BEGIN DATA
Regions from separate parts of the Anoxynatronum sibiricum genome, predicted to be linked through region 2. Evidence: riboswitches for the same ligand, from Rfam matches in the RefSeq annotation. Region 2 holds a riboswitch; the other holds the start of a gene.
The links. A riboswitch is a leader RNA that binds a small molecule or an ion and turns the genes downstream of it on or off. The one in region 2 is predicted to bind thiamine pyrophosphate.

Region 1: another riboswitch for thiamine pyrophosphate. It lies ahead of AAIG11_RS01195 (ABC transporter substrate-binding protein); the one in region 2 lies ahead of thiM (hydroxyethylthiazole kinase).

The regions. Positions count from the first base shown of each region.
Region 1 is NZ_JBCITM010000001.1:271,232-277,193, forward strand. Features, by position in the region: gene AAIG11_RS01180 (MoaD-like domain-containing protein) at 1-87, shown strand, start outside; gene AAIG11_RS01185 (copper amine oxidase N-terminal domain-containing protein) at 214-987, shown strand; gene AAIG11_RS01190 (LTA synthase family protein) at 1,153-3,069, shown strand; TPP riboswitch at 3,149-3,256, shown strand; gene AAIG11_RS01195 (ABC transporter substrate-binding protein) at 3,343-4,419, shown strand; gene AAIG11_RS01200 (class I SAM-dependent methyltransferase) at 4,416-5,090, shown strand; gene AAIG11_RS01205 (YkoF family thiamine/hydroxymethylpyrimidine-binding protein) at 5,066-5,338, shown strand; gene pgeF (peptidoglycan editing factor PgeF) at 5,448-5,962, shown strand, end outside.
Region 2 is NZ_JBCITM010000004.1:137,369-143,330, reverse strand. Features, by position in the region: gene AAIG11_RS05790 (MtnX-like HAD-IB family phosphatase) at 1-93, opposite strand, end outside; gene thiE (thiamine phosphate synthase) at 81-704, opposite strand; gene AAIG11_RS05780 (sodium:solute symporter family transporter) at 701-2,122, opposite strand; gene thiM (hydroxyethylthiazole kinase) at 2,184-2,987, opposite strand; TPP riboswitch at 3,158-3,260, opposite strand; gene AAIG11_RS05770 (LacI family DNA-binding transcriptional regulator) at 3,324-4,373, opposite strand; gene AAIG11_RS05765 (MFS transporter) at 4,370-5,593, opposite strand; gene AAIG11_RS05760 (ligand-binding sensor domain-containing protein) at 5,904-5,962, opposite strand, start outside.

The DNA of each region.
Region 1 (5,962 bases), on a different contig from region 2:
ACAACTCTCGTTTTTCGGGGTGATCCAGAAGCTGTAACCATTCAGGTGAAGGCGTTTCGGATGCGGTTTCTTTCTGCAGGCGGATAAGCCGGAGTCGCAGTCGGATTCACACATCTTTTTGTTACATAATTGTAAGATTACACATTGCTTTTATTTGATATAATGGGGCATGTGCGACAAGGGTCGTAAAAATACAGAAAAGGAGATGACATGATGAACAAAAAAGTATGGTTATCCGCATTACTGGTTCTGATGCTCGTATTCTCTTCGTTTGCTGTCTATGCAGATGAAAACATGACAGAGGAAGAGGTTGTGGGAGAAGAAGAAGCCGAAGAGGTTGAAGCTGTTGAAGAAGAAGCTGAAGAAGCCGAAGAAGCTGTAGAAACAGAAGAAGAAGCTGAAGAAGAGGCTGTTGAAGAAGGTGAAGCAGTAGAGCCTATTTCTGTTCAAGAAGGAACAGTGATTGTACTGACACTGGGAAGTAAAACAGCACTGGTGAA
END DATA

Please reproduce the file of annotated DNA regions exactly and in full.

Regions from separate parts of the Anoxynatronum sibiricum genome, predicted to be linked through region 2. Evidence: riboswitches for the same ligand, from Rfam matches in the RefSeq annotation. Region 2 holds a riboswitch; the other holds the start of a gene.
The links. A riboswitch is a leader RNA that binds a small molecule or an ion and turns the genes downstream of it on or off. The one in region 2 is predicted to bind thiamine pyrophosphate.

Region 1: another riboswitch for thiamine pyrophosphate. It lies ahead of AAIG11_RS01195 (ABC transporter substrate-binding protein); the one in region 2 lies ahead of thiM (hydroxyethylthiazole kinase).

The regions. Positions count from the first base shown of each region.
Region 1 is NZ_JBCITM010000001.1:271,232-277,193, forward strand. Features, by position in the region: gene AAIG11_RS01180 (MoaD-like domain-containing protein) at 1-87, shown strand, start outside; gene AAIG11_RS01185 (copper amine oxidase N-terminal domain-containing protein) at 214-987, shown strand; gene AAIG11_RS01190 (LTA synthase family protein) at 1,153-3,069, shown strand; TPP riboswitch at 3,149-3,256, shown strand; gene AAIG11_RS01195 (ABC transporter substrate-binding protein) at 3,343-4,419, shown strand; gene AAIG11_RS01200 (class I SAM-dependent methyltransferase) at 4,416-5,090, shown strand; gene AAIG11_RS01205 (YkoF family thiamine/hydroxymethylpyrimidine-binding protein) at 5,066-5,338, shown strand; gene pgeF (peptidoglycan editing factor PgeF) at 5,448-5,962, shown strand, end outside.
Region 2 is NZ_JBCITM010000004.1:137,369-143,330, reverse strand. Features, by position in the region: gene AAIG11_RS05790 (MtnX-like HAD-IB family phosphatase) at 1-93, opposite strand, end outside; gene thiE (thiamine phosphate synthase) at 81-704, opposite strand; gene AAIG11_RS05780 (sodium:solute symporter family transporter) at 701-2,122, opposite strand; gene thiM (hydroxyethylthiazole kinase) at 2,184-2,987, opposite strand; TPP riboswitch at 3,158-3,260, opposite strand; gene AAIG11_RS05770 (LacI family DNA-binding transcriptional regulator) at 3,324-4,373, opposite strand; gene AAIG11_RS05765 (MFS transporter) at 4,370-5,593, opposite strand; gene AAIG11_RS05760 (ligand-binding sensor domain-containing protein) at 5,904-5,962, opposite strand, start outside.

The DNA of each region.
Region 1 (5,962 bases), on a different contig from region 2:
ACAACTCTCGTTTTTCGGGGTGATCCAGAAGCTGTAACCATTCAGGTGAAGGCGTTTCGGATGCGGTTTCTTTCTGCAGGCGGATAAGCCGGAGTCGCAGTCGGATTCACACATCTTTTTGTTACATAATTGTAAGATTACACATTGCTTTTATTTGATATAATGGGGCATGTGCGACAAGGGTCGTAAAAATACAGAAAAGGAGATGACATGATGAACAAAAAAGTATGGTTATCCGCATTACTGGTTCTGATGCTCGTATTCTCTTCGTTTGCTGTCTATGCAGATGAAAACATGACAGAGGAAGAGGTTGTGGGAGAAGAAGAAGCCGAAGAGGTTGAAGCTGTTGAAGAAGAAGCTGAAGAAGCCGAAGAAGCTGTAGAAACAGAAGAAGAAGCTGAAGAAGAGGCTGTTGAAGAAGGTGAAGCAGTAGAGCCTATTTCTGTTCAAGAAGGAACAGTGATTGTACTGACACTGGGAAGTAAAACAGCACTGGTGAA